Zero tolerance first appeared as the name of a 1986 program that impounded boats carrying drugs. In 1994, the Gun-Free Schools Act became law and called for a student to be expelled for one full year for carrying a firearm to school. Schools broadened the policy, using the same severe disciplinary measures for varying degrees of behavior.
That "broadening" is another reason for the headaches. Guns became knives became pencil sharpeners. At this point, a kid wanting to scare someone might as well bring a gun; at some schools, that won't result in any worse a punishment than having Grandpa's fish knife accidently left in one's car.
So are schools just overreating, or are kids really getting more violent? A Connecticut-based task force reports suggest that both things are happening in tandem; the same report suggest that zero tolerance policies don't seem to be fixing the problem:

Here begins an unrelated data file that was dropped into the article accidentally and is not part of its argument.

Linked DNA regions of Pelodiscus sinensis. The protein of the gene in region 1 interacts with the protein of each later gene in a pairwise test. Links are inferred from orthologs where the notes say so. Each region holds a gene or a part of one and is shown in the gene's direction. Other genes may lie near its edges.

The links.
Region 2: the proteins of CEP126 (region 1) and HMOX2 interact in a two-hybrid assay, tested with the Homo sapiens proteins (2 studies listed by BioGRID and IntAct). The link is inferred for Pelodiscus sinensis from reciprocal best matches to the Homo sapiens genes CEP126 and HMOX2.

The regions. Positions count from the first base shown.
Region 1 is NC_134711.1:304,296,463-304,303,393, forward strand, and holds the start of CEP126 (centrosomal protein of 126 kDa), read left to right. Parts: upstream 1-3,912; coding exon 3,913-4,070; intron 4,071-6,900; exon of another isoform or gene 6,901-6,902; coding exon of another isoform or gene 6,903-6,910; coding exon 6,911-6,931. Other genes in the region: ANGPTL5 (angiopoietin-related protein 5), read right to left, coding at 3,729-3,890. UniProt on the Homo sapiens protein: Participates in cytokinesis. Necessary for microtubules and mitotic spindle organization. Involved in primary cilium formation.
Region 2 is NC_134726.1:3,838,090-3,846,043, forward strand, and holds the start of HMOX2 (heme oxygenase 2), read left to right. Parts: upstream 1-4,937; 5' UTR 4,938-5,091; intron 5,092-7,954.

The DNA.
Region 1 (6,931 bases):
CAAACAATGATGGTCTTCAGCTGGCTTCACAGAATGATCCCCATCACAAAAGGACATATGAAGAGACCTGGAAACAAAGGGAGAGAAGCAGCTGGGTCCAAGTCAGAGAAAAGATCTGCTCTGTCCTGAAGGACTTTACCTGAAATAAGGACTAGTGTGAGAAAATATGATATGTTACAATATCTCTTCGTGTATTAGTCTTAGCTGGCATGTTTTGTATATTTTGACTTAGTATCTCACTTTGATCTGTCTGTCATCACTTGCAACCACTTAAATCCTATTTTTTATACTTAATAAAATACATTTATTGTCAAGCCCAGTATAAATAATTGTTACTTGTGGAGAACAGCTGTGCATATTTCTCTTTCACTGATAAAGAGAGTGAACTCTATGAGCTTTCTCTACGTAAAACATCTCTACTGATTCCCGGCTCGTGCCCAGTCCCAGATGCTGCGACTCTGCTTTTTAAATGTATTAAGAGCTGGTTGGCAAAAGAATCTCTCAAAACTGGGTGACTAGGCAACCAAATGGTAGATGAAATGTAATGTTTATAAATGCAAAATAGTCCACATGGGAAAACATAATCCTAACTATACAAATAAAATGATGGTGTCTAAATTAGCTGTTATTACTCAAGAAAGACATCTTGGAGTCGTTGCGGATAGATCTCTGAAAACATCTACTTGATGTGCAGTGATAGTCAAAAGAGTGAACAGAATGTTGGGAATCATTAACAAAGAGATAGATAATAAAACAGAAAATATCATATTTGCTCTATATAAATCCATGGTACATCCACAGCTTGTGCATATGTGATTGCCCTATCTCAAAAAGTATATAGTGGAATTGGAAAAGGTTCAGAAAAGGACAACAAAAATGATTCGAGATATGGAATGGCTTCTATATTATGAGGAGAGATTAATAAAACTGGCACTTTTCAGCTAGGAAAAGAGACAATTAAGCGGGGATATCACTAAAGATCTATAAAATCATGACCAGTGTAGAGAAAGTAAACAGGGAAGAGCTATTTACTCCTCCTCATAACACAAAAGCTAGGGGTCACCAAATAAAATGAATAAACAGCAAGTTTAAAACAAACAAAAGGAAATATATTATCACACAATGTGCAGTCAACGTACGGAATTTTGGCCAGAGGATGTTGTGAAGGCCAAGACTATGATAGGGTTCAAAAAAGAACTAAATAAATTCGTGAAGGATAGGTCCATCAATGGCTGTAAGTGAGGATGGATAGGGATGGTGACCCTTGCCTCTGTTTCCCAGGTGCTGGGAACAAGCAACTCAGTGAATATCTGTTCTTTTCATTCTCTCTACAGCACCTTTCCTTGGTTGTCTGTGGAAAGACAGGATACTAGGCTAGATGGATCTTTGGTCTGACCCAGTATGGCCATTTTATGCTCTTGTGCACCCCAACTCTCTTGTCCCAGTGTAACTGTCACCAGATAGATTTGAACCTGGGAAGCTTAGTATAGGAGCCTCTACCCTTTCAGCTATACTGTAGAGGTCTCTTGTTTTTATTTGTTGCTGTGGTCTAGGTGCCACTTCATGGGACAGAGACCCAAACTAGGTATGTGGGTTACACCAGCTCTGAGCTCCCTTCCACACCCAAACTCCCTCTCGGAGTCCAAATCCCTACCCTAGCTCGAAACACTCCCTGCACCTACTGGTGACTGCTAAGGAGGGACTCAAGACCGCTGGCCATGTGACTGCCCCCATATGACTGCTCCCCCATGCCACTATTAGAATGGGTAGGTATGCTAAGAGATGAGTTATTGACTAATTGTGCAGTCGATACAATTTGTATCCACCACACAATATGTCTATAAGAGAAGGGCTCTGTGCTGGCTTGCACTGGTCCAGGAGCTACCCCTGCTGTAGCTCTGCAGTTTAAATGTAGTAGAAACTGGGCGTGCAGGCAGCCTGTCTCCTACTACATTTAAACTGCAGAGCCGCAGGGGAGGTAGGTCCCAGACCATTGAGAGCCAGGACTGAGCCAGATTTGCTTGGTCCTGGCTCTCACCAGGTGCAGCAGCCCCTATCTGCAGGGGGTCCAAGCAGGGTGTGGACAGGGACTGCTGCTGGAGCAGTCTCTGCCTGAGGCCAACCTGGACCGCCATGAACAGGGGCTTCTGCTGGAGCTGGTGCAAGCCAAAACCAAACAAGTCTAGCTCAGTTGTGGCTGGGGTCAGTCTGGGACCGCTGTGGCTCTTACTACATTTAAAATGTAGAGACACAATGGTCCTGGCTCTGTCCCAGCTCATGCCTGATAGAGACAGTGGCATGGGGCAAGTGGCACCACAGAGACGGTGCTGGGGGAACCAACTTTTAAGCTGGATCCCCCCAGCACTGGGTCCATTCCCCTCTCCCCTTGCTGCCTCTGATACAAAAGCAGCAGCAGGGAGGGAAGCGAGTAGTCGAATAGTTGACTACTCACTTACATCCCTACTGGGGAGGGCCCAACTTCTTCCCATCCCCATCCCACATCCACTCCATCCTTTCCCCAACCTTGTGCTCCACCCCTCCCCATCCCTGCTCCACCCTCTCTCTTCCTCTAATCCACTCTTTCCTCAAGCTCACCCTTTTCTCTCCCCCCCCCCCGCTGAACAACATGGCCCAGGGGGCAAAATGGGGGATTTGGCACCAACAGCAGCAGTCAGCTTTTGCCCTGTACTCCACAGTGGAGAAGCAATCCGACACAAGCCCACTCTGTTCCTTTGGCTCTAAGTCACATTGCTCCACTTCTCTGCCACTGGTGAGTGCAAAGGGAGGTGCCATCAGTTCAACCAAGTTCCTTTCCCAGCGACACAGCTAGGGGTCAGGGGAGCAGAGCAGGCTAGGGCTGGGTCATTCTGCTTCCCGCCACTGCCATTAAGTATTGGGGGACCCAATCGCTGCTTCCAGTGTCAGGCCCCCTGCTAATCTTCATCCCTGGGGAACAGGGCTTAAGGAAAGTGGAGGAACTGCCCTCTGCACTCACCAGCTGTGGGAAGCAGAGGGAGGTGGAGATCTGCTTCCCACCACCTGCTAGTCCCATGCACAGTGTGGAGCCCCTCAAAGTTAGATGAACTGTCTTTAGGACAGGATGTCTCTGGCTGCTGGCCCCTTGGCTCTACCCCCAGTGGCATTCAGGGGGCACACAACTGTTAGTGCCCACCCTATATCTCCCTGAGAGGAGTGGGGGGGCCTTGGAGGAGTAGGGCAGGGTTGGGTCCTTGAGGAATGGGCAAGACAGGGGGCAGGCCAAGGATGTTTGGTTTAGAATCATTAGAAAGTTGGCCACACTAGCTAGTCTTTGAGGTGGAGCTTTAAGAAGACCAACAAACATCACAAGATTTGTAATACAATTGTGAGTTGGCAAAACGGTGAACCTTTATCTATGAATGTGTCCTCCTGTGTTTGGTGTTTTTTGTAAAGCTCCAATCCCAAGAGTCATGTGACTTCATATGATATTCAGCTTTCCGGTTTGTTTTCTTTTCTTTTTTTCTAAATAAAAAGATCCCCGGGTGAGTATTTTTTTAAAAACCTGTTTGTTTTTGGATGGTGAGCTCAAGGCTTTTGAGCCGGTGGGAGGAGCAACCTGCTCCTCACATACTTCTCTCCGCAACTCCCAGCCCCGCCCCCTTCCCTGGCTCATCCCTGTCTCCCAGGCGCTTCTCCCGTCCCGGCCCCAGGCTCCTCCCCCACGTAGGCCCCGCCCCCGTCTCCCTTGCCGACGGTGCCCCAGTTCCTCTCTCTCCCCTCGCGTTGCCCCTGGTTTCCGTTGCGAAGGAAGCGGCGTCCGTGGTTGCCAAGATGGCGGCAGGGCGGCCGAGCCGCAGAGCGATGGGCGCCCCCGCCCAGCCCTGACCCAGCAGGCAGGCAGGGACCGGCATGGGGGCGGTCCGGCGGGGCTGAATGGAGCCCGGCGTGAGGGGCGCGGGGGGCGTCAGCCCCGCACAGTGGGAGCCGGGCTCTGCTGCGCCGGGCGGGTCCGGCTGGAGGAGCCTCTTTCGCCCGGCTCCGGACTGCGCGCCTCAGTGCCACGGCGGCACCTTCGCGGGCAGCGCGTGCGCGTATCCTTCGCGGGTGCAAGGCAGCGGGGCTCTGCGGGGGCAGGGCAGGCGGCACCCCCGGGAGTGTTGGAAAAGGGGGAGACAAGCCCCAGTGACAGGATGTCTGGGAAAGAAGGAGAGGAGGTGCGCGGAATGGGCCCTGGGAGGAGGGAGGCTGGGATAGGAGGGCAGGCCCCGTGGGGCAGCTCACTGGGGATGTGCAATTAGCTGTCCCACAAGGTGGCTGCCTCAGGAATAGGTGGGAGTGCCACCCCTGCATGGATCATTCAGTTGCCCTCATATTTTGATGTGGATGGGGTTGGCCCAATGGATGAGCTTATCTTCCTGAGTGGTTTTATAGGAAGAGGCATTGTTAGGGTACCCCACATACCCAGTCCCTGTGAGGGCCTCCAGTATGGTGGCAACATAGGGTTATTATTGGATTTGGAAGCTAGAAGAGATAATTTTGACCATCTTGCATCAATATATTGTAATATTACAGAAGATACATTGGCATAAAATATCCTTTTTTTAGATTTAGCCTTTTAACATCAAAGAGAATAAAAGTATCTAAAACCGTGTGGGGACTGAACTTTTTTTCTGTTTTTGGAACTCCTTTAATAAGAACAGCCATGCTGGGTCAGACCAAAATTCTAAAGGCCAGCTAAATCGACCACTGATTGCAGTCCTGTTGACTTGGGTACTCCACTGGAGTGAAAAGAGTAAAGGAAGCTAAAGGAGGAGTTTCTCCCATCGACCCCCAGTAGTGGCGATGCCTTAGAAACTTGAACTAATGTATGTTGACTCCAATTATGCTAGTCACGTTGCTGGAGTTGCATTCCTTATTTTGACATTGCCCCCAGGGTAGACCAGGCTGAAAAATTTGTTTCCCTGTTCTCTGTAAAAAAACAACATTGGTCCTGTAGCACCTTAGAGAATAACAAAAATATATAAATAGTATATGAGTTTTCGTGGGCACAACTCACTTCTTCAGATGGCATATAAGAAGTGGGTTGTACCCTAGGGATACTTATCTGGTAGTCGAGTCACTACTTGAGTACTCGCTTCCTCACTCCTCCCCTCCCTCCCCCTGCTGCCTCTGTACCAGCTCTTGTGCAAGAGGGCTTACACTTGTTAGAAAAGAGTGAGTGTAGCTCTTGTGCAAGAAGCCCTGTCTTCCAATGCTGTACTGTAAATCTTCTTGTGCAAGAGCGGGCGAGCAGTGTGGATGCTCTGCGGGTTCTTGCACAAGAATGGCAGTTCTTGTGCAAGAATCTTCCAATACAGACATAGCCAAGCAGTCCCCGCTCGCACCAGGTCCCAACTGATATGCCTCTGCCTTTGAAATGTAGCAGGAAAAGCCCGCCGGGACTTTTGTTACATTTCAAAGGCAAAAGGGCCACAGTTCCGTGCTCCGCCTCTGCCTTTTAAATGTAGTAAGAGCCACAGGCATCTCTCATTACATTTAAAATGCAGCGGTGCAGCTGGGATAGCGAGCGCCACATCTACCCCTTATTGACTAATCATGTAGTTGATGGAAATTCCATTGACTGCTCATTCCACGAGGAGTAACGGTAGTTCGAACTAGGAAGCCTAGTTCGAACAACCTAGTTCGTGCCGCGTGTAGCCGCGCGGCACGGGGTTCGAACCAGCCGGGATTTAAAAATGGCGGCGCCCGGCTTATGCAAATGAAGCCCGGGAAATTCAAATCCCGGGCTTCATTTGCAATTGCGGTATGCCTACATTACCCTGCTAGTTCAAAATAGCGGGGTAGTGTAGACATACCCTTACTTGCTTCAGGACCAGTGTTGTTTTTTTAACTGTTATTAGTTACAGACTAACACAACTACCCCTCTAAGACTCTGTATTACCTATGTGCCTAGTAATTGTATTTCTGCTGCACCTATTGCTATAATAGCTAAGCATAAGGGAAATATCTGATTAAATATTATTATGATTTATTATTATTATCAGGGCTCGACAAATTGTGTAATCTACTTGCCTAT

"On the other hand, educators have indicated that they are experiencing increasing frequency and severity of disruptive behaviors among students," the report said. "The task force believes the emerging pattern in Connecticut public schools increasing use of suspension and expulsion as mainstays of our disciplinary response to behavior problems should be reversed."
One success story is mentioned, of one principal who helped a school move away from zero tolerance, and towards zero expulsions: